A prolific musician our good Rick Ray! Which we can't say about many. Not only these days, but even at the golden age of hard rock (as well as art rock, and all other rocks - yes, those 70s) I don't remember anybody who would print out over three studio albums a year. Rick put out a series (can't say precisely - no less than five) new albums last year; and what now - April isn't over yet and Rick has already made two giants, each in hour's length. Now let's consider the first, though. After his strongest in terms of composition, real prog-metal "You people" (one of the 1999s), where the only weak point was the drum machine (to say nothing of the sound, with such an activity it must be rather hard to overcome the noise level typical for the late 60s), Rick (guitar, guitar-synth, vocals) has armed himself with a live rhythm section (or maybe followed the advice I gave him in the review on "You people" - no kidding!) by Jack Ambrose (bass, backing vocals) & John Cek (drums, backing vocals) and, therefore, has re-baptised himself in band Riot Act (he's worked with that line-up in 1990- 1996). Recorded "live" (at once - without any overdubs) in Suma studio, the album is an example of very good, real Hard, typical just for the 70s, but with a very bad sound. Though, I won't be amazed if Live at Suma is in reality only a reissue. content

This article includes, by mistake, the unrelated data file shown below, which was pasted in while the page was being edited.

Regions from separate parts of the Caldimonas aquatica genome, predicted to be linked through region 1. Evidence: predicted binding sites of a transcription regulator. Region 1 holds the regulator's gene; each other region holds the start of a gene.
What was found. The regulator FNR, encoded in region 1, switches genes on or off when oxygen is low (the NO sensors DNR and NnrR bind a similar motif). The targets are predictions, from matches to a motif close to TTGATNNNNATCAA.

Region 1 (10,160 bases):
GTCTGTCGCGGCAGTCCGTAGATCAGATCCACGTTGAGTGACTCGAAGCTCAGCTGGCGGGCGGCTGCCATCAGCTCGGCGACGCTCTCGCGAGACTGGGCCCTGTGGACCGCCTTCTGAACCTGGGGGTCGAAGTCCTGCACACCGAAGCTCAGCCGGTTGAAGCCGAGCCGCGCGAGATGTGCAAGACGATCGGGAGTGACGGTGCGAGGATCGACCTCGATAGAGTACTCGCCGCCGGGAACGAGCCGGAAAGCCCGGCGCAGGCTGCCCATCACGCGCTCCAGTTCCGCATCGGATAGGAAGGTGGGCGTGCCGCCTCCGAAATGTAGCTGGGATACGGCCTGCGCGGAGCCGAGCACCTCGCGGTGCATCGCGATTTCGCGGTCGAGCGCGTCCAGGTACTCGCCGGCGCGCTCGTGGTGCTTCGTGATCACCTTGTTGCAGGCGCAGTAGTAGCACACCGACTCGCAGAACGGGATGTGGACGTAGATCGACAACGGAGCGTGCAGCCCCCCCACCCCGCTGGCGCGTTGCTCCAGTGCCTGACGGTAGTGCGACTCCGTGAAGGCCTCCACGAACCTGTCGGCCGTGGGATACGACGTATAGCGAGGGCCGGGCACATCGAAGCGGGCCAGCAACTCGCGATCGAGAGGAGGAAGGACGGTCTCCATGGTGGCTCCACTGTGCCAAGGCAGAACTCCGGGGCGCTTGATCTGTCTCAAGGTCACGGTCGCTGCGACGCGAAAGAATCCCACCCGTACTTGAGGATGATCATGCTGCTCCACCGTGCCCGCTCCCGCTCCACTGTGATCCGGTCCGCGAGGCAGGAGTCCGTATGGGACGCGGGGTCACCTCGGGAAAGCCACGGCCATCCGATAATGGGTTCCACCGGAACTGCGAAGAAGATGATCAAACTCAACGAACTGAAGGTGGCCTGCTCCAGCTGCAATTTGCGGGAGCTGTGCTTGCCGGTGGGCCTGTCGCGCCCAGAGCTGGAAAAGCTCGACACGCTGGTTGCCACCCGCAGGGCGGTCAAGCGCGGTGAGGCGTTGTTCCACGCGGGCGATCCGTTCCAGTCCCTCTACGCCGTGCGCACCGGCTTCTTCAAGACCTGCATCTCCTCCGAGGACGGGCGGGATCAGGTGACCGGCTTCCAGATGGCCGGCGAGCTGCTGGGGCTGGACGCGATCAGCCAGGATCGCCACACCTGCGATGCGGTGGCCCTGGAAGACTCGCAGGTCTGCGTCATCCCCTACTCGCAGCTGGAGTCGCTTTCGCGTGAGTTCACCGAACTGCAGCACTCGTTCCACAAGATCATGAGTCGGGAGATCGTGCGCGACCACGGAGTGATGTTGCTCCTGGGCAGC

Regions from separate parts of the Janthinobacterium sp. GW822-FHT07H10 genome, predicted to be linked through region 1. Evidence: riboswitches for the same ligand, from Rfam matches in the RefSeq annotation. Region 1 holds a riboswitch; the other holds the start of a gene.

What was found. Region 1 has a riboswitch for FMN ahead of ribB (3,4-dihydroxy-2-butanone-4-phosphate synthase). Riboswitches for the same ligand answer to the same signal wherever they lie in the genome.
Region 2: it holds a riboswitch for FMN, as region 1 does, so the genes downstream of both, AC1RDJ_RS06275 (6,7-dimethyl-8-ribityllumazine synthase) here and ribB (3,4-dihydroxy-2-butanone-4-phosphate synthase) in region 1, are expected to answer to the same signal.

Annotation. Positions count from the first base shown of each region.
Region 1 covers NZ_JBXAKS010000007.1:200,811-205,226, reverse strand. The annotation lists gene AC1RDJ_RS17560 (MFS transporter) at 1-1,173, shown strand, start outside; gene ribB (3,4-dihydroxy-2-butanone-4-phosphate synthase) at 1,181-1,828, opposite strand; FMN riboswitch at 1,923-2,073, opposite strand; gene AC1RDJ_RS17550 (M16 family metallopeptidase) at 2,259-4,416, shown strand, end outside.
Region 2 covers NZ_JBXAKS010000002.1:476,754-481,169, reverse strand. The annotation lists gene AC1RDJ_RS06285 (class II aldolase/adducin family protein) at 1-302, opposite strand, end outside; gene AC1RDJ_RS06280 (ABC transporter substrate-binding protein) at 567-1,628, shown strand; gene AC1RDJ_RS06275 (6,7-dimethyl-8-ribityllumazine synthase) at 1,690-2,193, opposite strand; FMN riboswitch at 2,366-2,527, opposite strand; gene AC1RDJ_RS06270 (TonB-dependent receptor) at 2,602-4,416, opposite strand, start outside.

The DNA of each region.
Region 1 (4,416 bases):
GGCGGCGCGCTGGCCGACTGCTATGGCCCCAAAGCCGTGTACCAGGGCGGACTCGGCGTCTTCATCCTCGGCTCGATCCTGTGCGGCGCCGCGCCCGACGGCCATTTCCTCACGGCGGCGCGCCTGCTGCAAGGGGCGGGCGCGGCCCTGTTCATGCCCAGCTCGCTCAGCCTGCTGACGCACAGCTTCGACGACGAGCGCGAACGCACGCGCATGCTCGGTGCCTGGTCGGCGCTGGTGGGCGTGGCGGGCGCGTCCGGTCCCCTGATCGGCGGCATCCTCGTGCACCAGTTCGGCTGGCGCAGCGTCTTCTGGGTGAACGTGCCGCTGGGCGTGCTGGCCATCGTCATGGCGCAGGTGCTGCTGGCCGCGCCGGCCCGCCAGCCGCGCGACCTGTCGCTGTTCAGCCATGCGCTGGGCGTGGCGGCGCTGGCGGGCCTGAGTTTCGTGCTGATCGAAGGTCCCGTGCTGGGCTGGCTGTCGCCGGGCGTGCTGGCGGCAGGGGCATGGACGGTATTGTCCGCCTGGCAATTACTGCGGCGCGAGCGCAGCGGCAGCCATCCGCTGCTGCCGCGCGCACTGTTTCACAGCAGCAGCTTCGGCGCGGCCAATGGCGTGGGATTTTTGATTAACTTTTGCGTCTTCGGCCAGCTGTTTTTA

Ray, Rick & Riot Act - 2000 (II) - "Maniacal Disastrophe Tour" ****+

According to the catalogue of "Neurosis Records", this is a second album by Riot Act this year. The booklet says, it was recorded in January- February in "Techniquip" studio, that is already with the usual for the studio works overdubs and all that. So, this one sounds really with more life than its predecessor, and of course, "live rhythm section" (especially the drums) does its best in terms of the normal drive, necessary in hard rock (in all other rocks too). The line-up is the same. How many times I've heard, let's say, Ted Nugent, stylistically close to this music, yet quality-wise - worlds apart! And I don't care that his albums of diluted hard rock don't have side noises. On the other hand, there's no energy, no "delicious" themes, no worthy solos either - all that which Rick Ray and his rock-n-roll friends possess with ease. Unlike the chewing gum in the worn-out ads, "MDT" gets you started on the spot. content